With price hikes for prepaid plans being higher than what most analysts expected led to a rally in telecom stocks.
and Bharti Airtel gained 4-14 per cent in trade, while Reliance Industries was up 2.3 per cent. The gains for the incumbents have also come due to the new pricing structure by the two telcos, which leave little incentive for customers to downtrade to lower priced plans (below Rs 248).
Rohit Chordia and Aniket Sethi of Kotak Institutional Equities believe that Vodafone Idea and Bharti Airtel have kept a big gap in data offerings of entry-level and ‘popular’ bundled plans to address the issue of potential downtrading. For data customers, downtrading would mean leaving a lot of value on the table, while uptrading would offer significant incremental value.
Analysts, led by Naval Seth of Emkay Global Financial Services, believe that the tariff increase and SIM consolidation are positives for Bharti Airtel and Reliance Jio, as Vodafone Idea is still in the network integration phase and might continue to lose higher-than-estimated subscribers and revenue market share.
Analysts at the firm also believe that if the hikes are absorbed and data consumption trends sustain, it will provide confidence of incremental increases as well. In fact, Credit Suisse believes there could be more hikes over the next 12-18 months. In such a scenario, content offering and network quality are key differentiators for subscriber retention as Jio’s pricing gap vis-à-vis incumbents narrows. Despite the price increase, analysts believe that Vodafone Idea would still not be out of the woods. This is on two counts. One is market-share loss, especially in the eight weaker circles where its spectrum and network capabilities are inferior to Bharti Airtel and Reliance Jio.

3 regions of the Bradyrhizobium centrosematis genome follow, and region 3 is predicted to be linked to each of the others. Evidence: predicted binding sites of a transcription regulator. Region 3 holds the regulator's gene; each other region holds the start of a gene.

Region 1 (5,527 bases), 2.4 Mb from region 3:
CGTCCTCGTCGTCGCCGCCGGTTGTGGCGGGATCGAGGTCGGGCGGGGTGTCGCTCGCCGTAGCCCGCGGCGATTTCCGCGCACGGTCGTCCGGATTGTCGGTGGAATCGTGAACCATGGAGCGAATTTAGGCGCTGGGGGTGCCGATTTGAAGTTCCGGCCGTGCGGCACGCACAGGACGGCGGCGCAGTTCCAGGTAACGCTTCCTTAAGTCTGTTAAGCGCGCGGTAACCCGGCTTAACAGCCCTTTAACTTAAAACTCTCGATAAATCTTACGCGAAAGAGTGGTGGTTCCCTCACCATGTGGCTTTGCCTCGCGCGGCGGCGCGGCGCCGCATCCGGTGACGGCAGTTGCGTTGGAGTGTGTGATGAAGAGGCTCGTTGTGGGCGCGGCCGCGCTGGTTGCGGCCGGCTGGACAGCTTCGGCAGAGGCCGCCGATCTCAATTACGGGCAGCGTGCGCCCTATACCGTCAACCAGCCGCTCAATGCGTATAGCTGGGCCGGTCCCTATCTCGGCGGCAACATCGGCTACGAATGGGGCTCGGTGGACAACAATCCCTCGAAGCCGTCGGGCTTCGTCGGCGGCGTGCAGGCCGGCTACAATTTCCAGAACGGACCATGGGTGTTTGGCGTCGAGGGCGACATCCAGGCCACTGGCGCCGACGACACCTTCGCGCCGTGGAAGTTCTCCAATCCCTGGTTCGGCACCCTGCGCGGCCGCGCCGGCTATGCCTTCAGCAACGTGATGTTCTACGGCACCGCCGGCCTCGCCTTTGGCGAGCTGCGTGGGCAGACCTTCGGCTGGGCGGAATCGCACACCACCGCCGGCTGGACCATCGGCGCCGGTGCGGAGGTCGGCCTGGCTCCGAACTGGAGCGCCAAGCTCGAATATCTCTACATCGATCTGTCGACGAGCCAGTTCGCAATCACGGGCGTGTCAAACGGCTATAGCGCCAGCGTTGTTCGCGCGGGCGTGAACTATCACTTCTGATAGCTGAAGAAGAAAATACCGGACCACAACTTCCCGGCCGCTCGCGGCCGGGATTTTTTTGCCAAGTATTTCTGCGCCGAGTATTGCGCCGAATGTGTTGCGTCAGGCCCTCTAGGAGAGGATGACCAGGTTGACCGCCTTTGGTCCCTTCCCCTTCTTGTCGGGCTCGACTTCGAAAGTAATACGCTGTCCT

With sharp revenue decline in these circles, Motilal Oswal Financial Services (MOFSL) questions the stability of operating profits after the price increase. Further, given the continued negative free cash flow position, worries still linger despite the ARPU increase. The large capital expenditure and interest cost of Rs 18,000 crore will mean its annual free cash flows will still be negative at Rs 8,500 crore in 2020-21 (FY21).
Brokerages believe that Bharti Airtel is in a better position and potential fundraising could ease the impending payments, including spectrum and AGR liability.
MOFSL believes that if Bharti Airtel plans to repay the AGR liability with a combination of equity (Rs 20,000 crore) and debt (Rs 14,000 crore), the firm will need to dilute 8 per cent equity at a pricing which would be 10 per cent higher than the current market price. Free cash flows could be sufficient for spectrum renewals in FY21 and support deleveraging.